How biased is the liberal media? No more or less biased than Barack Obama. Both have made it a matter of policy not to mention “Islam” in connection with “terrorism,” and to look resolutely the other way when Islamic jihadists justify their actions by referring to Islamic texts and teachings.
So millions of Americans are completely clueless about the nature of the threat we’re facing—understandably, since they simply never have been told. A case in point of how this deceptive game works comes in a Sunday Reuters story about two Islamic jihadists who were arrested at JFK Airport on their way to Somalia to join the jihad there.
This story is not a particularly egregious example of media bias. In fact, it’s fairly straightforward (not to say remotely objective), but it reflects what passes for acceptable practices among “journalists” these days.
What details does Reuters think are the most salient details in this case? We learn that the people arrested are “men,” and that they’re “unmarried American citizens” and “residents of New Jersey.” They were planning to join a “militant group” in Somalia, one that Reuters describe as a “youth movement”—you know, like the Boy Scouts with beheadings.
Reuters adds that the arrests had something to do with the men’s “social circle.” It’s unclear what they meant by this. Were these men part of a criminal gang? Or did they plot murder and mayhem at the local mosque, as so many other Muslims have done around the world over the last few years? And if the latter, what interest does Reuters have in making them sound like a bunch of guys playing basketball instead of a band of murderous Islamic supremacists that they are?
Reuters names two “militant groups:” al Qaeda as well as that “youth movement,” Al-Shabaab. Most Americans have never heard of the latter, and Muslim spokesmen are working hard to make them think that the former has nothing to do with Islam. Yet Reuters itself suggests, at least to the informed reader, that these two “men” do have something to do with Islam, since they mention the Times Square attempted car bombing (although Reuters describes it in the passive voice, as if the car bomb just suddenly and inexplicably materialized) and the attempted Christmas underwear bombing on a plane in Detroit (which Reuters informs us was carried out by a “Nigerian”).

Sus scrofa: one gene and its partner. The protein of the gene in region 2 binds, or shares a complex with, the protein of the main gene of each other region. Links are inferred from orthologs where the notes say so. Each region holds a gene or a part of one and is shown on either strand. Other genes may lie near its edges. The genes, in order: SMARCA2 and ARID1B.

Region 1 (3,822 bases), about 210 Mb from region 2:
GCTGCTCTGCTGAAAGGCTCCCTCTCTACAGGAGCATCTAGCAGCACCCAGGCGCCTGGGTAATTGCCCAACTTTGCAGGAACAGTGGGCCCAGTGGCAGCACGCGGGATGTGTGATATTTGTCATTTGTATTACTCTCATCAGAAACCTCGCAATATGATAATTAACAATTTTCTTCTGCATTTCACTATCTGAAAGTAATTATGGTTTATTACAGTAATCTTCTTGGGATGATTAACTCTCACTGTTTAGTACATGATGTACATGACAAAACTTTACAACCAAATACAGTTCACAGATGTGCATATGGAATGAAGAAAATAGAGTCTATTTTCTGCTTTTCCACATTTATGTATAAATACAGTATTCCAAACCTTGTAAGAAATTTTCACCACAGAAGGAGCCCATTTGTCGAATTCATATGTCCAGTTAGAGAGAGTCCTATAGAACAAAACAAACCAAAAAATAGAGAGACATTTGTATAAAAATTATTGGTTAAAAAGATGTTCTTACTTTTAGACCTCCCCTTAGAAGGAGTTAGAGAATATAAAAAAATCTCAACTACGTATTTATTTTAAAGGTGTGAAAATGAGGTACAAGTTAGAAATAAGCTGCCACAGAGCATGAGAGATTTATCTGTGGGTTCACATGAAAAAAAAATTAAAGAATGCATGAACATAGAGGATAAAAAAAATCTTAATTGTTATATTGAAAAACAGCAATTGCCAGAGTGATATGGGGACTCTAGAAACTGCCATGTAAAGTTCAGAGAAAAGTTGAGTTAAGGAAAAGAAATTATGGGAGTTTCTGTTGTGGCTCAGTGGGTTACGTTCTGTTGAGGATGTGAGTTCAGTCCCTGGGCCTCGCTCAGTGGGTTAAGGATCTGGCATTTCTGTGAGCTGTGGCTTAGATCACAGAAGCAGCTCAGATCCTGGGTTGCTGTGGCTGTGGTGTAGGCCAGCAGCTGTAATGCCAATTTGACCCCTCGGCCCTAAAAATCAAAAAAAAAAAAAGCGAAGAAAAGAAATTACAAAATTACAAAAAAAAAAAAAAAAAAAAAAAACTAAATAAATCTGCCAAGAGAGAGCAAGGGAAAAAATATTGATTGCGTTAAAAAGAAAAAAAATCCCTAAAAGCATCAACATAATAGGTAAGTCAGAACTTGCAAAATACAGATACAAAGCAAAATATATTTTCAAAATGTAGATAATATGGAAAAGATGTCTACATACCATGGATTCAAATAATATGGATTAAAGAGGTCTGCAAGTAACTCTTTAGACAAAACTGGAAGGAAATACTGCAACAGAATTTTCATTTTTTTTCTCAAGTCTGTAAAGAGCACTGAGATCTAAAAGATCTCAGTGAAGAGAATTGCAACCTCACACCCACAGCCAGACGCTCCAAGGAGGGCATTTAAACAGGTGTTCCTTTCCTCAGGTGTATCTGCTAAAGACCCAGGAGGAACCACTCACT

What do the Times Square and Christmas plots have in common with these two arrests?
Why, something that is named in this article: Islam. The Islamic jihad doctrine. Islamic supremacism. The Times Square car bomber, Faisal Shahzad, was an Islamic jihadist who trained in Pakistan and had ties to the Pakistani Taliban. Jihadist groups in Pakistan, as elsewhere, appeal to peaceful Muslims by playing on their Islamic loyalties, and claim for themselves the mantle of Islamic purity and authenticity. Shahzad and Umar Farouk Abudulmutallab, the Christmas underwear bomber, have only one thing in common: a fervent commitment to Islam, and to the idea that Muslims have a religious responsibility to wage war against Infidels and ultimately subjugate them as inferiors under the political and societal rule of Islamic law.
But even though Islam is the real motivator of these two unmarried male American citizens from New Jersey, and even though Reuters knows that full well or it wouldn’t have tagged on mention of the Times Square and Christmas plots at the end of this article, Reuters doesn’t see fit to mention Islam or jihad. Instead, it gives us the impression that unmarried males who live in New Jersey are a terror threat that law enforcement profilers (that is, if profiling weren’t so politically incorrect) ought to be focusing upon.
The absurdity of this is obvious, but we take it for granted, since it crops up again in every news story from every news agency about every Islamic jihad plot anywhere in the world.
It’s as if we were trying to fight World War II without ever mentioning Germans or Japanese. “Men with Militant Ties Bomb Pearl Harbor.” “Residents of Auschwitz with Ties to Militant Group Murder Millions of Jews.”
Do you think we would have won that war with coverage like that?
Sign up to the Human Events newsletter